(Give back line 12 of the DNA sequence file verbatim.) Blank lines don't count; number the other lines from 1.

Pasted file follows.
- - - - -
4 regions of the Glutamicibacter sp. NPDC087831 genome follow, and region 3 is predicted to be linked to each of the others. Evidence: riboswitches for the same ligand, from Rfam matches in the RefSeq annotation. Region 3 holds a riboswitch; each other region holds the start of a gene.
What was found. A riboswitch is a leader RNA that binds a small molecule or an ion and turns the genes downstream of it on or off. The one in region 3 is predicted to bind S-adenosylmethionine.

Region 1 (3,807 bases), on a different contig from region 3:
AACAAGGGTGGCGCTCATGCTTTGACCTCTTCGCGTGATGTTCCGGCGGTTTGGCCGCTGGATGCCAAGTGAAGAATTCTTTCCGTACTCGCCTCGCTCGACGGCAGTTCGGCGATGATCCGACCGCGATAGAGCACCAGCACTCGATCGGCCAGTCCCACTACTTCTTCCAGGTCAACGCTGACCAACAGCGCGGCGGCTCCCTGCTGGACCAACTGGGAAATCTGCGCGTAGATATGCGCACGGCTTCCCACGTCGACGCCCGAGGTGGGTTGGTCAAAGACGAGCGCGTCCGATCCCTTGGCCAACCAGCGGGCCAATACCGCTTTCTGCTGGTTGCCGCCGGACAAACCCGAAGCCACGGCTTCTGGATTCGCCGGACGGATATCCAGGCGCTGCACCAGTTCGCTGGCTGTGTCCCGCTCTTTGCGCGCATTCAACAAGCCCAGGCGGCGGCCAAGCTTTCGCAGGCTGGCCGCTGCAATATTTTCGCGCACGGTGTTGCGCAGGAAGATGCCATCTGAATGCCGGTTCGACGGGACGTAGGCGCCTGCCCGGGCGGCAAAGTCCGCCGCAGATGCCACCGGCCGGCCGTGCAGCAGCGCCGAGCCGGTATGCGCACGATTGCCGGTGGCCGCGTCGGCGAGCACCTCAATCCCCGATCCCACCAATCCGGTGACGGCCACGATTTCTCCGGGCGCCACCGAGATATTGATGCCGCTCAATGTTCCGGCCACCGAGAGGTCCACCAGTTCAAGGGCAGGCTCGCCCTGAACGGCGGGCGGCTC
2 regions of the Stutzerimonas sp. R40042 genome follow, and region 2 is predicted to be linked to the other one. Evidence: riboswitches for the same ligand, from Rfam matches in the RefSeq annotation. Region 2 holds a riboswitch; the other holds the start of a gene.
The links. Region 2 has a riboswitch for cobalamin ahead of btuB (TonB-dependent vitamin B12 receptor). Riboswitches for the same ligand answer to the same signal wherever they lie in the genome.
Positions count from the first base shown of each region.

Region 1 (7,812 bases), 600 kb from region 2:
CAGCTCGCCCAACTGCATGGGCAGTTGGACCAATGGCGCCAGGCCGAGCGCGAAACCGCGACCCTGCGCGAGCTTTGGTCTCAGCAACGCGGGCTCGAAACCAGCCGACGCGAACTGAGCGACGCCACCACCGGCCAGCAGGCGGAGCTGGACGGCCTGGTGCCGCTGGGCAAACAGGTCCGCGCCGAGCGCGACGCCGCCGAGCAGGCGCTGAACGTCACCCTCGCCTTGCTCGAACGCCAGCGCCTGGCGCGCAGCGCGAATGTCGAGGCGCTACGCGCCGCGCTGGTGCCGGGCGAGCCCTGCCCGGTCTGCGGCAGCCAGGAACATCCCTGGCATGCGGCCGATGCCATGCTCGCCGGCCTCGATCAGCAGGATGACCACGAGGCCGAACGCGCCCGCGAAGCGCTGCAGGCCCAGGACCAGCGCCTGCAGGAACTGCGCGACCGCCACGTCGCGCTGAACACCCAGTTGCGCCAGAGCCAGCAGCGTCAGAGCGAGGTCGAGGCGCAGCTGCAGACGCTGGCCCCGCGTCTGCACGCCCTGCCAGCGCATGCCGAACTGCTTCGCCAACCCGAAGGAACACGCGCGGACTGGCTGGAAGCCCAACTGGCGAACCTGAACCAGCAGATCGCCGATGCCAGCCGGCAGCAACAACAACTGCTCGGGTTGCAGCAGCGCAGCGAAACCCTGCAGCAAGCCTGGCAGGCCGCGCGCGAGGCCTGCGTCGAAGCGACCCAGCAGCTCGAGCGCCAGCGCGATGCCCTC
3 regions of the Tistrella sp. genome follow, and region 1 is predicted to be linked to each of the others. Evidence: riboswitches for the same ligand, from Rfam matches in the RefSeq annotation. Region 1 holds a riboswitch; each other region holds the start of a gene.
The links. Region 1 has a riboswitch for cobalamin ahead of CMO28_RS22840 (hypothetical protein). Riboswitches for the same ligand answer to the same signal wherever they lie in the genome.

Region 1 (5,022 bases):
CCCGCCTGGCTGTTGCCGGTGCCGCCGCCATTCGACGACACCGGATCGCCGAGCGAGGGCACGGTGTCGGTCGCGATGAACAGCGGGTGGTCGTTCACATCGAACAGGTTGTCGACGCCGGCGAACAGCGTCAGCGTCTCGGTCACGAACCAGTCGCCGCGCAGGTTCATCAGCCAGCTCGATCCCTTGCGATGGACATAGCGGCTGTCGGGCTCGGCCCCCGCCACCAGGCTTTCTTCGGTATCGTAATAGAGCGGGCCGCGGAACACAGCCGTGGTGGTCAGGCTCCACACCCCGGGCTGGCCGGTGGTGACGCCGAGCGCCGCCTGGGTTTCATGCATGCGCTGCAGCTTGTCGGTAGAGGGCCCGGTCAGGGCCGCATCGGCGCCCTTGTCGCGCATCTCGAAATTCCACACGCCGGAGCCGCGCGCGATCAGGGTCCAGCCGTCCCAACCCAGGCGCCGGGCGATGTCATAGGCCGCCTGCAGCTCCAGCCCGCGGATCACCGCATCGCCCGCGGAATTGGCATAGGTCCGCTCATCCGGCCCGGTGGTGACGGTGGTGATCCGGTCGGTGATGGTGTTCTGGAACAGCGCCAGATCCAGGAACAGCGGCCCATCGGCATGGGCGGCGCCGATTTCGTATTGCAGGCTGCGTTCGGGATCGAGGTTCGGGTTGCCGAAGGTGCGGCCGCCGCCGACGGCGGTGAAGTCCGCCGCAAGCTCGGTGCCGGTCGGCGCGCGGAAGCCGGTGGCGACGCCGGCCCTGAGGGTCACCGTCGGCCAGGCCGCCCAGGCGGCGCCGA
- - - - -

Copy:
Region 1 (5,022 bases):